- Spending review to give NHS England a real terms budget increase of £3.8bn in coming financial year
- Redrawing of NHS “ringfence” will see cuts to public health and an end to nursing bursaries
Tomorrow’s comprehensive spending review will give NHS England a real terms increase to its budget of nearly £4bn in 2016-17, but is expected to see further cuts to public health and an end to free nurse education.
The plan to give NHS England £3.8bn of real terms growth next year represents a significant frontloading of the £8.4bn promised over the coming half decade.
It marks an attempt to staunch the financial crisis in the health service’s provider sector while also pump-priming the creation of new models of care set out in Five-Year Forward View.
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As a result of the frontloading, after next year, the following four years will see real terms investment drop to just £500m in the third year, before rising again to £1.7bn in in 2020-21.
In a statement issued last night, NHS England chief executive Simon Stevens said the settlement represented “a clear and highly welcome acceptance of our argument for frontloaded NHS investment”.
However, the decision to draw the NHS “ringfence” around NHS England’s budget of around £101bn – rather than around overall Department of Health expenditure, as was the case in the last parliament – means other aspects of health spending will not be similarly protected.
It is being widely reported that some of the money used to fund the NHS England increase will come from further cutbacks to public health and, as previously trailed, the current bursary system for funding nurse education is expected to be replaced with student loans.
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According to Nursing Times’ sister title Health Service Journal, of the £3.8bn increase coming to NHS England next year, around £3.4bn will be new money from the Treasury. The remaining £400m will come from the Department of Health’s existing allocation, including some money from public health budgets.
It is understood that the precise real terms increase NHS England has secured over the coming half decade is £8.4bn. The profile of that investment will be:
- 2016-17: £3.8bn
- 2017-18: £1.5bn
- 2018-19: £0.5bn
- 2019-20: £0.9bn
- 2020-21: £1.7bn
The rationale for low rates of growth in the third and fourth years is understood to be in order to hold back some money to cover the cost of fully implementing the government’s seven-day services policy in the final year.
In a statement, the Treasury said in total the NHS would receive “an additional £10bn a year above inflation by 2020, with £6bn frontloaded by the first year of the spending review”.
As well as the new £3.8bn, this £6bn figure includes £2bn above inflation in NHS England’s budget for the current financial year that was allocated in last year’s autumn statement.
Chancellor George Osborne said: “You can only have a strong NHS if you have a strong economy and it’s only because we have taken the difficult decisions needed to cut the deficit and are delivering economic security that we are able to commit an additional £10bn a year by 2020 to the NHS.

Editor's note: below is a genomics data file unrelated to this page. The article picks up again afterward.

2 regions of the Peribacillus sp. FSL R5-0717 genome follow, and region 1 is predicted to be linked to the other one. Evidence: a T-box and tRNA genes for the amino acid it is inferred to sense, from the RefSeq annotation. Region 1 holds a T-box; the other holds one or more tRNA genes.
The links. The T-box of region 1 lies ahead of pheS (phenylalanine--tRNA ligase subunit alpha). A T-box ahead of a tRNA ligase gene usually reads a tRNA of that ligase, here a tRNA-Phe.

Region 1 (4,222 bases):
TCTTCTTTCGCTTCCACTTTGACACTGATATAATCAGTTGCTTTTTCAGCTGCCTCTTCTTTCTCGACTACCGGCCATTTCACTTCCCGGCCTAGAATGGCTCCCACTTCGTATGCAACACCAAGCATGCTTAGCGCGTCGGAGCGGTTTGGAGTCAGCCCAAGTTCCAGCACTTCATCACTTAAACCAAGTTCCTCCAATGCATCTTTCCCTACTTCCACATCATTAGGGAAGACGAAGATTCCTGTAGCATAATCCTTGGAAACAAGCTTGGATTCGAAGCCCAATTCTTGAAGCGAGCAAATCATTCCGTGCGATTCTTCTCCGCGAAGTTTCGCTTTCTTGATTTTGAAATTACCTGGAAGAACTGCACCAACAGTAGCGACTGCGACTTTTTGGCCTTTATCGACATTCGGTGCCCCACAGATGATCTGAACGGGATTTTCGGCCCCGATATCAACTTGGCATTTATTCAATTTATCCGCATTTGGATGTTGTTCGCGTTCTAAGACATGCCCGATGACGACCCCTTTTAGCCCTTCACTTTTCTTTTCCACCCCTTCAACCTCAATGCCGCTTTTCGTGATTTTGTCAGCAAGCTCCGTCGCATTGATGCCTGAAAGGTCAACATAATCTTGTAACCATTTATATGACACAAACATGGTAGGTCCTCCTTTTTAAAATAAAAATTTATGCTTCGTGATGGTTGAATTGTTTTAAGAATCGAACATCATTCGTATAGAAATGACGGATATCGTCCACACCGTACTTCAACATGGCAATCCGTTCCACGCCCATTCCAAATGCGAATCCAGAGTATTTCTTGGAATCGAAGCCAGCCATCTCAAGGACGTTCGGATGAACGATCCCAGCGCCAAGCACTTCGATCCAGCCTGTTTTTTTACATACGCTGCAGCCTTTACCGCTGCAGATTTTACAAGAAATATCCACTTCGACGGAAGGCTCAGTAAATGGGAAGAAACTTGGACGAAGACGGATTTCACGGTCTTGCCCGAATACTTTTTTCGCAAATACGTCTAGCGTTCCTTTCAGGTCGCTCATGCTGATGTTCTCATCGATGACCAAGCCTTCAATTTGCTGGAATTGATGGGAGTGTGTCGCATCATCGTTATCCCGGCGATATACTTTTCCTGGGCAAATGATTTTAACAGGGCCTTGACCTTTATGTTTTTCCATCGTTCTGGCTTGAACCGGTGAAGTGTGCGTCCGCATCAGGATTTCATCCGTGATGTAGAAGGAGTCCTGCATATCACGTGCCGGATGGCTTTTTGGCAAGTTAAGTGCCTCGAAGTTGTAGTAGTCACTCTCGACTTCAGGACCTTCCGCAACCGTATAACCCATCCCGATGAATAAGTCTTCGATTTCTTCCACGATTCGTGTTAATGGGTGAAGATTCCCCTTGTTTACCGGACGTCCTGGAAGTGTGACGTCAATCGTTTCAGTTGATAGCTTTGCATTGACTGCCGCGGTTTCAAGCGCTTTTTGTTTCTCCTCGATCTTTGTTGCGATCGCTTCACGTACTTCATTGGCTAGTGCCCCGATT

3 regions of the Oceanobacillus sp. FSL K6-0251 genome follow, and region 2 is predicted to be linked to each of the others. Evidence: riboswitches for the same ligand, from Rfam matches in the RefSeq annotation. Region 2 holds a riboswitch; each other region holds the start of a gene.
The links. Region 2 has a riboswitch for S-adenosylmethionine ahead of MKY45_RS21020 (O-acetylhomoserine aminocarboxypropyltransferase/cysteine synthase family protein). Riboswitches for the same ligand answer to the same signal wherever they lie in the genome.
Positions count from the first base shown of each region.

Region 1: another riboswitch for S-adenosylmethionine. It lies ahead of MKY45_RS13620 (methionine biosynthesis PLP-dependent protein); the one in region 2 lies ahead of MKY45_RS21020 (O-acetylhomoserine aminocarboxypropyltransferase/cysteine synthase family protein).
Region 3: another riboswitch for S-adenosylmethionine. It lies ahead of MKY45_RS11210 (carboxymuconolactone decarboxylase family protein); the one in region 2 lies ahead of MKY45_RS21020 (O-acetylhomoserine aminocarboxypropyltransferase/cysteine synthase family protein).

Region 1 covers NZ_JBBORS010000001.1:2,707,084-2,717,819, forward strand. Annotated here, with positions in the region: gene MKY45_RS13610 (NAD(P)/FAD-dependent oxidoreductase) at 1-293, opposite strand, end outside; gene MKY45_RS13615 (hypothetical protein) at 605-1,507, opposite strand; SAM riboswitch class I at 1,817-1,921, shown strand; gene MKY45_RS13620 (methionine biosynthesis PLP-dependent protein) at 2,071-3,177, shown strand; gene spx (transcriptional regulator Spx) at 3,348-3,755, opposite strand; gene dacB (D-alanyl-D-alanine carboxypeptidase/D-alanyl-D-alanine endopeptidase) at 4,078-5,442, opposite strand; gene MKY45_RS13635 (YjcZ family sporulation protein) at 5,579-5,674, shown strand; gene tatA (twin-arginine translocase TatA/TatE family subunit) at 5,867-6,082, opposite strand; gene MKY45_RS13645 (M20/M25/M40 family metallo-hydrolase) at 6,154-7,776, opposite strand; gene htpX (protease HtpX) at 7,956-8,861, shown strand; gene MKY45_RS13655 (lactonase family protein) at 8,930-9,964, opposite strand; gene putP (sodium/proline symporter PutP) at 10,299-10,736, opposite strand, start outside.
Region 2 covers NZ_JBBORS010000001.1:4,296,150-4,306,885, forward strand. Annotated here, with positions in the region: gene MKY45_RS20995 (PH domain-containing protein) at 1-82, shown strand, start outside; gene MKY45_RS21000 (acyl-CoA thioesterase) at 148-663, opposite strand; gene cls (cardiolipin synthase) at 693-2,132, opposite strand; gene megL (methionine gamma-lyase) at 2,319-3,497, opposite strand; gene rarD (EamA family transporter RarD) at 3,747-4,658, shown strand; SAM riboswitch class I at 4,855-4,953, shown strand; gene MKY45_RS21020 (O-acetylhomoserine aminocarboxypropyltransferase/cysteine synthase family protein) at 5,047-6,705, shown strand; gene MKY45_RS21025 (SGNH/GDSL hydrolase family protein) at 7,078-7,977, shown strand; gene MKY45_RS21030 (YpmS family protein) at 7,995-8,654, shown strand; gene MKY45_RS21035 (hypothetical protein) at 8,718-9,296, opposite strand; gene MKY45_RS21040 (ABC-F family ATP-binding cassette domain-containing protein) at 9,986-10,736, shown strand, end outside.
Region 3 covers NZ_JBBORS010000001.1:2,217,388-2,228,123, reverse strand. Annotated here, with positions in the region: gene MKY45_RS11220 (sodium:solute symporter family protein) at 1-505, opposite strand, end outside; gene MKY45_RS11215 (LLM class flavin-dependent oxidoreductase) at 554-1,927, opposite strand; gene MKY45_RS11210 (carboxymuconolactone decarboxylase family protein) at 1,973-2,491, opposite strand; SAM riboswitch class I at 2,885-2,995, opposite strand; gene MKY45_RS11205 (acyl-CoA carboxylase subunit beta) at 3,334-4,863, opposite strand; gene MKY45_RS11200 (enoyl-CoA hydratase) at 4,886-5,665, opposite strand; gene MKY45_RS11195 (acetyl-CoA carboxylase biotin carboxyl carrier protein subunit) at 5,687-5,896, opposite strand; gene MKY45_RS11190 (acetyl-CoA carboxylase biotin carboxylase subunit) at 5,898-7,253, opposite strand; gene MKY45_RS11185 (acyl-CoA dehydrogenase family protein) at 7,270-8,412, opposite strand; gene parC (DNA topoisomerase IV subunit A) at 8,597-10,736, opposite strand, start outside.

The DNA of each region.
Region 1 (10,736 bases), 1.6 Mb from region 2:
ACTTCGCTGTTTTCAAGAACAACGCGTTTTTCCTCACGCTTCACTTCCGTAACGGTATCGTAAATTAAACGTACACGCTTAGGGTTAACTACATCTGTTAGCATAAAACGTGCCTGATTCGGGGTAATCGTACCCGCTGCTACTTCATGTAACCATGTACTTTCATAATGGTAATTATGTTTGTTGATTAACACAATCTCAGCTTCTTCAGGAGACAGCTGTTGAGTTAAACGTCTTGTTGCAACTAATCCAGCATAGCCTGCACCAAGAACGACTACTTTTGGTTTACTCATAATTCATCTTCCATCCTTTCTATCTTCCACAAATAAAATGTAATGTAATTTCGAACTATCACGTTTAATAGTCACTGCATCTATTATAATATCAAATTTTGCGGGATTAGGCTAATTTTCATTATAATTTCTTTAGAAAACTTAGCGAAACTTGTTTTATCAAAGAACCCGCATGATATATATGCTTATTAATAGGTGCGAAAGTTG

“We will deliver £6bn a year extra investment straight away, as those in charge of the NHS have requested. This means I am providing the health department with a half a trillion pound settlement – the biggest ever commitment to the NHS since its creation.”
“Employers will be concerned to ensure any action taken doesn’t deter applications for training places”
He said this would mean “world class-treatment for millions more patients”, deliver a “truly seven-day health service”, and allow the NHS to implement the Five-Year Forward View.
However, the decision to redraw the NHS “ringfence” to exclude budgets like public health and health education is likely to prove highly controversial and unpopular with many in the nursing profession.
The suggestion that seven-day services can be delivered within the £8bn settlement will also be greeted with scepticism by some in the service.
Commenting on the expected changes to the way nurse education is funded, Danny Mortimer, chief executive of NHS Employers, said: “Employers will be concerned to ensure that any action taken doesn’t deter applications for training places or create an additional pressure on the pay bill to meet expectations that loans will be paid off as part of a recruitment package, and we will have to watch this closely.
“Employers will also hope that the introduction of any change will be done in a measured way and appropriately phased,” he said. “However there is a general recognition that we do need a training system that is more flexible and one that can quickly respond to changes in demand.”
“The NHS needs this immediate funding boost to stabilise itself, fulfil its essential functions and keep patients safe”
Commenting on the overall cash injection for the NHS, Janet Davies, chief executive and general secretary of the Royal College of Nursing, said: “A realistic long-term funding settlement for the NHS has been desperately needed for some time. Short-term fixes over the years have caused huge problems in terms of deficits and staffing and patients have felt the brunt.
“The Five Year Forward View sets out clearly how the NHS needs to adapt to the demands placed on it, which are unprecedented in its 67 year history and it is right that implementing this vision should be a priority for funding,” she said.
She added: “The NHS needs this immediate funding boost to stabilise itself, fulfil its essential functions and keep patients safe. It is still unclear how exactly this funding will also deliver a shift to seven day services, or what those services would look like for patients or staff.”